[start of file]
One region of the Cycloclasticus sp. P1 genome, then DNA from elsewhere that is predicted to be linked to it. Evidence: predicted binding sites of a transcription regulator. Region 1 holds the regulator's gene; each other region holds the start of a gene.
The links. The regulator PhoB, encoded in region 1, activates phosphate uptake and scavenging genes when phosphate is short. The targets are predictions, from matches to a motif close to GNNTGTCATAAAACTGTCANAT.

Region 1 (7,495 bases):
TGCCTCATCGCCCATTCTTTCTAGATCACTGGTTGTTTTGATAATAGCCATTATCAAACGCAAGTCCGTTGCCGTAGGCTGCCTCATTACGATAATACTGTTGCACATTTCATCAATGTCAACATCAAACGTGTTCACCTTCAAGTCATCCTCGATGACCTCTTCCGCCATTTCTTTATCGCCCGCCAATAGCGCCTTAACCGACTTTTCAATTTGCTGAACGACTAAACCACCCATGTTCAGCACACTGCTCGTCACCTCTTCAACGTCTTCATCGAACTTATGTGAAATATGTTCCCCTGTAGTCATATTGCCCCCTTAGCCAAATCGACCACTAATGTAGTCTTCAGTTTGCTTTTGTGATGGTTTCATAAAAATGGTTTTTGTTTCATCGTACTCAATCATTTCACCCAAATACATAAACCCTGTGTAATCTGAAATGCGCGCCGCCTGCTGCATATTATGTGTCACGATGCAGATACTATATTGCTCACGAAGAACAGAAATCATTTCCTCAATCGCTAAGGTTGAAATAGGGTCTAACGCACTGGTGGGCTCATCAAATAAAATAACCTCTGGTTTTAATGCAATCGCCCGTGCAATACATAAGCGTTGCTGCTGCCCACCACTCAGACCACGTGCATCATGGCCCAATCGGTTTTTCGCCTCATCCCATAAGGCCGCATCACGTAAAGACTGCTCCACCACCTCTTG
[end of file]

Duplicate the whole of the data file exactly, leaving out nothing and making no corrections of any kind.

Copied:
One region of the Cycloclasticus sp. P1 genome, then DNA from elsewhere that is predicted to be linked to it. Evidence: predicted binding sites of a transcription regulator. Region 1 holds the regulator's gene; each other region holds the start of a gene.
The links. The regulator PhoB, encoded in region 1, activates phosphate uptake and scavenging genes when phosphate is short. The targets are predictions, from matches to a motif close to GNNTGTCATAAAACTGTCANAT.

Region 1 (7,495 bases):
TGCCTCATCGCCCATTCTTTCTAGATCACTGGTTGTTTTGATAATAGCCATTATCAAACGCAAGTCCGTTGCCGTAGGCTGCCTCATTACGATAATACTGTTGCACATTTCATCAATGTCAACATCAAACGTGTTCACCTTCAAGTCATCCTCGATGACCTCTTCCGCCATTTCTTTATCGCCCGCCAATAGCGCCTTAACCGACTTTTCAATTTGCTGAACGACTAAACCACCCATGTTCAGCACACTGCTCGTCACCTCTTCAACGTCTTCATCGAACTTATGTGAAATATGTTCCCCTGTAGTCATATTGCCCCCTTAGCCAAATCGACCACTAATGTAGTCTTCAGTTTGCTTTTGTGATGGTTTCATAAAAATGGTTTTTGTTTCATCGTACTCAATCATTTCACCCAAATACATAAACCCTGTGTAATCTGAAATGCGCGCCGCCTGCTGCATATTATGTGTCACGATGCAGATACTATATTGCTCACGAAGAACAGAAATCATTTCCTCAATCGCTAAGGTTGAAATAGGGTCTAACGCACTGGTGGGCTCATCAAATAAAATAACCTCTGGTTTTAATGCAATCGCCCGTGCAATACATAAGCGTTGCTGCTGCCCACCACTCAGACCACGTGCATCATGGCCCAATCGGTTTTTCGCCTCATCCCATAAGGCCGCATCACGTAAAGACTGCTCCACCACCTCTTG